Cumbria Scenes – 31.3.12


Ennerdale from Green Gable

And this is the other picture: Ennerdale once more, seen now from its head and not its foot.
The scene is now from Green Gable, the smaller, grassier, perpetually overlooked of the two Gables, not well seen, except from east or west, and even then its neat, clean lines and its small, peaked summit, are still ignored in favour of its bulkier, rockier, more demanding brother.
Yet Green Gable’s uncluttered summit, and its subsidiary position, make it a superior viewpoint for Ennerdale, where it, more than Great Gable, occupies the head of the valley.
Again we seen Ennerdale’s great, almost straight length, and the plantations near the head of the valley in stark contrast to the paler green of the cleared sections. Further down the valley, craggy Pillar’s sharp shadows are not enough to conceal even greater battalions of trees, controlling much of the valley to the head of the Lake itself, glimpsed at a distance.
Pillar is even more dominant in this view than in yesterday’s scene. Here, it displays a little of its back, and the Mosedale mountains dependent upon it.
To the right of the picture, the green moorlands beyond Ennerdale’s moraine-bestrewed head occupy the foreground, before the irascible Haystacks, home to the recently-featured Innominate and Blackbeck Tarns. Beyond is High Crag, the third fell of the High Stile range, topped by High Stile itself: now Red Pike is invisible.
There is a glimpse of Starling Dodd, and, beyond it, the setting for yesterday’s picture, Great Borne, with the subsidiary ground of Bowness Point lying below it.
Though we’re now in the high hills of the background of yesterday’s scene, this view is easier to achieve than the first. From the top of Honister Pass, a steep but short ascent along the tracks of the old railway brings you onto those moorlands. A number of paths – the route to Great Gable and the infamous Moses’s Trod among them – will take you along the flank of the hills that build to Gable, and there is even no need to climb Green Gable to see into and along Ennerdale like this.
But it’s much more fun if you do.

Cumbria Scenes – 30.3.12


Ennerdale from Great Borne

Today’s scene is the first of a pair: a magnificent mountain scene, from an overlooked viewpoint, showing the distant and secretive valley of Ennerdale in glorious fashion.
I’ve already written about this lonely and moderately inaccessible valley, but it does hold a certain fascination for me. I’ve always been dependant upon a car to get me to the best places from which to start the most attractive and interesting ascents, and thus Ennerdale’s restrictions, and the long valley miles to reach even the start of a walk have kept it more of a mystery to me than almost every other major valley.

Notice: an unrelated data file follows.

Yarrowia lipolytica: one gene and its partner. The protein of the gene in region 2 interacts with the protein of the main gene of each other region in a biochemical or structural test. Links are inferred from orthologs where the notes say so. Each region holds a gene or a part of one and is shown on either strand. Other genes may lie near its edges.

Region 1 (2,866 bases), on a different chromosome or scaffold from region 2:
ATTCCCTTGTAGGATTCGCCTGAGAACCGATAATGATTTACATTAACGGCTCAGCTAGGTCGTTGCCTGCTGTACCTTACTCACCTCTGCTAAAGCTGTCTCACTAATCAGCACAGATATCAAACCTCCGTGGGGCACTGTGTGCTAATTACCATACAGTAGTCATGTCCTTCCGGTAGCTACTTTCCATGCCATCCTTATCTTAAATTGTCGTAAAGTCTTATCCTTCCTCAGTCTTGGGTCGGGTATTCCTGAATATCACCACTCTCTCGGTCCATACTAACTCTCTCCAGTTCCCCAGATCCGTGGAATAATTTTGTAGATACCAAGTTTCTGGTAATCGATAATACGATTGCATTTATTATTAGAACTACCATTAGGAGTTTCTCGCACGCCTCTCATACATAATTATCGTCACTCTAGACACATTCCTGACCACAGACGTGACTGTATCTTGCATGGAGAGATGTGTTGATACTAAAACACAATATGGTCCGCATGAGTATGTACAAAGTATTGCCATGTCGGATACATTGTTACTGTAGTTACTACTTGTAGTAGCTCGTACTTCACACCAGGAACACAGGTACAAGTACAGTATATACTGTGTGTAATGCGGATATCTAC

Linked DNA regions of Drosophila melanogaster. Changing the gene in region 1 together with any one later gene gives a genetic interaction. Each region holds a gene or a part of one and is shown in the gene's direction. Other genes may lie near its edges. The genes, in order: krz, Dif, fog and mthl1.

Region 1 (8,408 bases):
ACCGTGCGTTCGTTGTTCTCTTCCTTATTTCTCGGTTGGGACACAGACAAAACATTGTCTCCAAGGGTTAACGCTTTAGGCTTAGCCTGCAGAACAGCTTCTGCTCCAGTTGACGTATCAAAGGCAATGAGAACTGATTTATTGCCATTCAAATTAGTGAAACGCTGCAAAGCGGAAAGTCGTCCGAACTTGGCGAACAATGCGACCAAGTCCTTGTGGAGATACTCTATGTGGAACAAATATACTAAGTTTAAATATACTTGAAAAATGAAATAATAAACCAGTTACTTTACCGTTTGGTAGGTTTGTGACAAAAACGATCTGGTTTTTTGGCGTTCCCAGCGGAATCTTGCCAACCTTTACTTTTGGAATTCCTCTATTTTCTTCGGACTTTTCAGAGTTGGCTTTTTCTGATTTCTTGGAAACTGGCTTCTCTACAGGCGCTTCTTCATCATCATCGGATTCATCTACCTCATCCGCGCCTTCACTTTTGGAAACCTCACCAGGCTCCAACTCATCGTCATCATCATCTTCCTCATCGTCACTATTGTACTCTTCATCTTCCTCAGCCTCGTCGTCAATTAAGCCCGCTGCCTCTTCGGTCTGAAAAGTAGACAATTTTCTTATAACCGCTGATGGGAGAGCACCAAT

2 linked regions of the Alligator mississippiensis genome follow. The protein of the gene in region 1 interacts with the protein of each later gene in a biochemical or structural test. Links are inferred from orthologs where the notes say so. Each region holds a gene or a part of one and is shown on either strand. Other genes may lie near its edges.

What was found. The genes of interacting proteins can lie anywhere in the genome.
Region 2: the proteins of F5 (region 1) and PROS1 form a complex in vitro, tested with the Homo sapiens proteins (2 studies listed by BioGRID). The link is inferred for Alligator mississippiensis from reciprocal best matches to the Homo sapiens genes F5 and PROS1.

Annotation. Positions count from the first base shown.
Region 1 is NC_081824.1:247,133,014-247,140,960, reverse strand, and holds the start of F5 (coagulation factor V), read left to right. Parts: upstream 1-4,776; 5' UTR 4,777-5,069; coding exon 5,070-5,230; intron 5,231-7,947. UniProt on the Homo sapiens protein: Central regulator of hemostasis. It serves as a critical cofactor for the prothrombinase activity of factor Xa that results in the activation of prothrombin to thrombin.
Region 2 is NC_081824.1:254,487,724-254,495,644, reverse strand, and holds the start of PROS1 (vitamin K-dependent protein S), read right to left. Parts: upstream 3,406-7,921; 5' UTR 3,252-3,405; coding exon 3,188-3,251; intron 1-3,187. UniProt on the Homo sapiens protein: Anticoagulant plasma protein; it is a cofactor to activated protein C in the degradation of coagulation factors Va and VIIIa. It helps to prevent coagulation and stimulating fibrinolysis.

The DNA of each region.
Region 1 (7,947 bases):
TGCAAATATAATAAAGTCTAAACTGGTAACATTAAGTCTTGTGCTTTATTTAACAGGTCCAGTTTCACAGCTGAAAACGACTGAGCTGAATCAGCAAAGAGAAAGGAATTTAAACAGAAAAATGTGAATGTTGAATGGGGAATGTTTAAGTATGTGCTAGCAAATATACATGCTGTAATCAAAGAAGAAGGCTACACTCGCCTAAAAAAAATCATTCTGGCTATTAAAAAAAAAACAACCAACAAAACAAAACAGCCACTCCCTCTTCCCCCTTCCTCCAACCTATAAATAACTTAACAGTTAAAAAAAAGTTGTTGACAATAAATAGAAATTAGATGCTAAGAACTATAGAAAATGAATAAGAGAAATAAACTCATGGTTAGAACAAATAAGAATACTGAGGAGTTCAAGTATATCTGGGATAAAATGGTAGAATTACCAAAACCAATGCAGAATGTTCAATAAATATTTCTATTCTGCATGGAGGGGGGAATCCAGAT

The view here is from the summit of Great Borne, which borders the northern shore of the Lake. It’s a striking looking little fell from lake level but lacks the height to back up its appearance, but an ascent by the out-of-favour Floutern Tarn Pass, and the scramble up Steel Brow, is a worthy half-day expedition, especially with such a view.
Ahead lies the rising ridge separating Ennerdale from Buttermere: in the foreground, Starling Dodd, and beyond, Red Pike and the swelling bulk of High Stile: two thirds of a range that presents its best face to the Buttermere Valley.
To the right of the picture, snow-capped, is Pillar, the monarch of Ennerdale, presenting a majestic aspect, even as it turns a noble southern flank to the more popular (and car-accessible) Wasdale. Beyond it, Kirk Fell, showing some of its hidden cliffs, and, touched briefly by cloud, Great Gable. Beside the latter, and always in its shadow, Green Gable.
The Lake is invisible in this shot, but the long, silent valley stretches out between the two ridges, carpeted in green by the Forestry Commission. That’s my abiding memory of Ennerdale valley: the shrouding trees. But if you want to escape the crowds…
Great Borne was my sole walking expedition out of Ennerdale. From here, I continued to Starling Dodd before retracing my steps a ways, and picking out a tiny fold in the ridge that developed into a steepening beck. By this way, I avoided repeating too much trodden ground and came out onto Floutern on the Mosedale side of the ridge, leaving me a short, and thankfully none-too-boggy, climb back to the summit, passing the sheltered Tarn itself.

Cumbria Scenes – 26.3.12


Blencathra, with its batwing sweep, its shattered yet symmetrical southern face, presenting across the wide Keswick-Penrith Gap, demands the eye, and once it has the eye, the attention is overwhelmed. Few who aspire to walk can look at its majestic aspect and resist the urge to ascend its heights.
In addition to its magnetic appeal, there is that beautiful ancient, sonorous name, yet, when I was young, it was close to forgotten: ignored, an afterthought in minuscule type appended to the name used by the Ordnance Survey, and the vast majority of the public; the utterly prosaic Saddleback.
The name comes from the eastern aspect of the fell, seen best in the early part of the approach from Penrith, and it tripped off the tongue, alliteratively, in company with the other half of the south-facing fells in that isolated region north of Keswick: Skiddaw and Saddleback.
Thanks, naturally, to Wainwright and his Guides, Saddleback is rarely heard. Walkers flood towards its summit every day, from all angles of the compass, but mostly from one of the many routes up that southern face.